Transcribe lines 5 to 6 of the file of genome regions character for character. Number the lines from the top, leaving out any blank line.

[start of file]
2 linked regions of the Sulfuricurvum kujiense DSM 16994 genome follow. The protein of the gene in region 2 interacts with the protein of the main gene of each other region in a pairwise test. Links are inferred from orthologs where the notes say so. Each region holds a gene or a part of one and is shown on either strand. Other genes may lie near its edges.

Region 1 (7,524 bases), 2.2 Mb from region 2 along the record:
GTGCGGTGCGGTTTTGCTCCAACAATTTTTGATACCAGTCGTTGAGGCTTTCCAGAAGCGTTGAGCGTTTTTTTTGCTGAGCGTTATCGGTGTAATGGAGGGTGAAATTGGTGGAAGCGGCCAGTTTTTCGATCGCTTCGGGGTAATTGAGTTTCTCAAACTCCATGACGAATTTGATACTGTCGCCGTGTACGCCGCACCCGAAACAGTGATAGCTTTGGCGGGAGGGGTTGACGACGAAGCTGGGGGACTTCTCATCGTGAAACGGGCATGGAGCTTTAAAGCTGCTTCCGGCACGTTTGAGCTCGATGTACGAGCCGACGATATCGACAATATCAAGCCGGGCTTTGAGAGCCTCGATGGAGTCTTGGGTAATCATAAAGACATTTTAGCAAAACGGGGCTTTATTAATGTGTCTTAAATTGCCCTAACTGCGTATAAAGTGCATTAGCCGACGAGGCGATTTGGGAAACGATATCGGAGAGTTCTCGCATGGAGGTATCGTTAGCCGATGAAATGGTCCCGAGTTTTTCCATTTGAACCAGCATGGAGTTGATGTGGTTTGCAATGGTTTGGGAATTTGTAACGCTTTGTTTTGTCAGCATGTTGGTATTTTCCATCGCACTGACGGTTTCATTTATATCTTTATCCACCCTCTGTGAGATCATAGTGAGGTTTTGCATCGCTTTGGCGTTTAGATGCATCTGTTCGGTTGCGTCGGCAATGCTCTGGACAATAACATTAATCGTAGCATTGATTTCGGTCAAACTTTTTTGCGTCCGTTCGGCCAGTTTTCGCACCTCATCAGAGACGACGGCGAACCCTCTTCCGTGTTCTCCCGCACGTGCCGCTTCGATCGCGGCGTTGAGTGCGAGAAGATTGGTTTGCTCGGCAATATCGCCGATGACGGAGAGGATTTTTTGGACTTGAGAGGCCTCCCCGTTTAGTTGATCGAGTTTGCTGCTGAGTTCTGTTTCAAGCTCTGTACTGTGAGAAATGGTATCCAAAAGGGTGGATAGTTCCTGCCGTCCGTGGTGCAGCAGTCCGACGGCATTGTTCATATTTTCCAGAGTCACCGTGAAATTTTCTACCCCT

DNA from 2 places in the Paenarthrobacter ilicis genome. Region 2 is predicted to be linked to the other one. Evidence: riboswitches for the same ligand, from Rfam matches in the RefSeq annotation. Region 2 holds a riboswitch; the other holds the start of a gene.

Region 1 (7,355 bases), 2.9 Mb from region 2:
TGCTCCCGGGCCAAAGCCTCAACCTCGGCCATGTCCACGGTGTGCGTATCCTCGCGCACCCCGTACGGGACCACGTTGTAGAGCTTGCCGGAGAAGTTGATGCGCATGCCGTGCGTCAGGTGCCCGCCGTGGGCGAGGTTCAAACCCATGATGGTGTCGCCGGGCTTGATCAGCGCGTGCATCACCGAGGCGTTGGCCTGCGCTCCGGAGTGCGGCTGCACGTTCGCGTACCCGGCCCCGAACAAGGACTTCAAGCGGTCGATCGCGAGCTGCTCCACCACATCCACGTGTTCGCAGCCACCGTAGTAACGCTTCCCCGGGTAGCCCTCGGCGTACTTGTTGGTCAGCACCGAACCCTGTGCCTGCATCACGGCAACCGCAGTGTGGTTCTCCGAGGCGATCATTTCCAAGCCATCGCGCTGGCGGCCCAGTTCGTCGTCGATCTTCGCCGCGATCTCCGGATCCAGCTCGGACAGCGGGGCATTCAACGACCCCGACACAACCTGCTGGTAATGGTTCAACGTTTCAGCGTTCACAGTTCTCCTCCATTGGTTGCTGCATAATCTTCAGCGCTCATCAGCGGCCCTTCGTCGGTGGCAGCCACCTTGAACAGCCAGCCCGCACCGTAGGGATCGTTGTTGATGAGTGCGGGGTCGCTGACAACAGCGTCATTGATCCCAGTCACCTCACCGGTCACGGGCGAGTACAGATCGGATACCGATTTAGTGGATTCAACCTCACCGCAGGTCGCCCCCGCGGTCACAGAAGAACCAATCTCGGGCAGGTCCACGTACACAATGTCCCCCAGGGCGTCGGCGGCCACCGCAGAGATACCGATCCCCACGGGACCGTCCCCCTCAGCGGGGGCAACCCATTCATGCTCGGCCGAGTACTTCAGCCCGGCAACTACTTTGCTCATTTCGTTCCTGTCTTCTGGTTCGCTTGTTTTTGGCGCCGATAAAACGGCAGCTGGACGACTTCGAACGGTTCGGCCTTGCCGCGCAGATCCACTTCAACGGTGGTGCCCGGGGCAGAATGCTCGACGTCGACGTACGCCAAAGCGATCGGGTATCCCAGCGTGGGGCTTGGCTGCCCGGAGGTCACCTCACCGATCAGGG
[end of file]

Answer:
Region 1 (7,355 bases), 2.9 Mb from region 2:
TGCTCCCGGGCCAAAGCCTCAACCTCGGCCATGTCCACGGTGTGCGTATCCTCGCGCACCCCGTACGGGACCACGTTGTAGAGCTTGCCGGAGAAGTTGATGCGCATGCCGTGCGTCAGGTGCCCGCCGTGGGCGAGGTTCAAACCCATGATGGTGTCGCCGGGCTTGATCAGCGCGTGCATCACCGAGGCGTTGGCCTGCGCTCCGGAGTGCGGCTGCACGTTCGCGTACCCGGCCCCGAACAAGGACTTCAAGCGGTCGATCGCGAGCTGCTCCACCACATCCACGTGTTCGCAGCCACCGTAGTAACGCTTCCCCGGGTAGCCCTCGGCGTACTTGTTGGTCAGCACCGAACCCTGTGCCTGCATCACGGCAACCGCAGTGTGGTTCTCCGAGGCGATCATTTCCAAGCCATCGCGCTGGCGGCCCAGTTCGTCGTCGATCTTCGCCGCGATCTCCGGATCCAGCTCGGACAGCGGGGCATTCAACGACCCCGACACAACCTGCTGGTAATGGTTCAACGTTTCAGCGTTCACAGTTCTCCTCCATTGGTTGCTGCATAATCTTCAGCGCTCATCAGCGGCCCTTCGTCGGTGGCAGCCACCTTGAACAGCCAGCCCGCACCGTAGGGATCGTTGTTGATGAGTGCGGGGTCGCTGACAACAGCGTCATTGATCCCAGTCACCTCACCGGTCACGGGCGAGTACAGATCGGATACCGATTTAGTGGATTCAACCTCACCGCAGGTCGCCCCCGCGGTCACAGAAGAACCAATCTCGGGCAGGTCCACGTACACAATGTCCCCCAGGGCGTCGGCGGCCACCGCAGAGATACCGATCCCCACGGGACCGTCCCCCTCAGCGGGGGCAACCCATTCATGCTCGGCCGAGTACTTCAGCCCGGCAACTACTTTGCTCATTTCGTTCCTGTCTTCTGGTTCGCTTGTTTTTGGCGCCGATAAAACGGCAGCTGGACGACTTCGAACGGTTCGGCCTTGCCGCGCAGATCCACTTCAACGGTGGTGCCCGGGGCAGAATGCTCGACGTCGACGTACGCCAAAGCGATCGGGTATCCCAGCGTGGGGCTTGGCTGCCCGGAGGTCACCTCACCGATCAGGG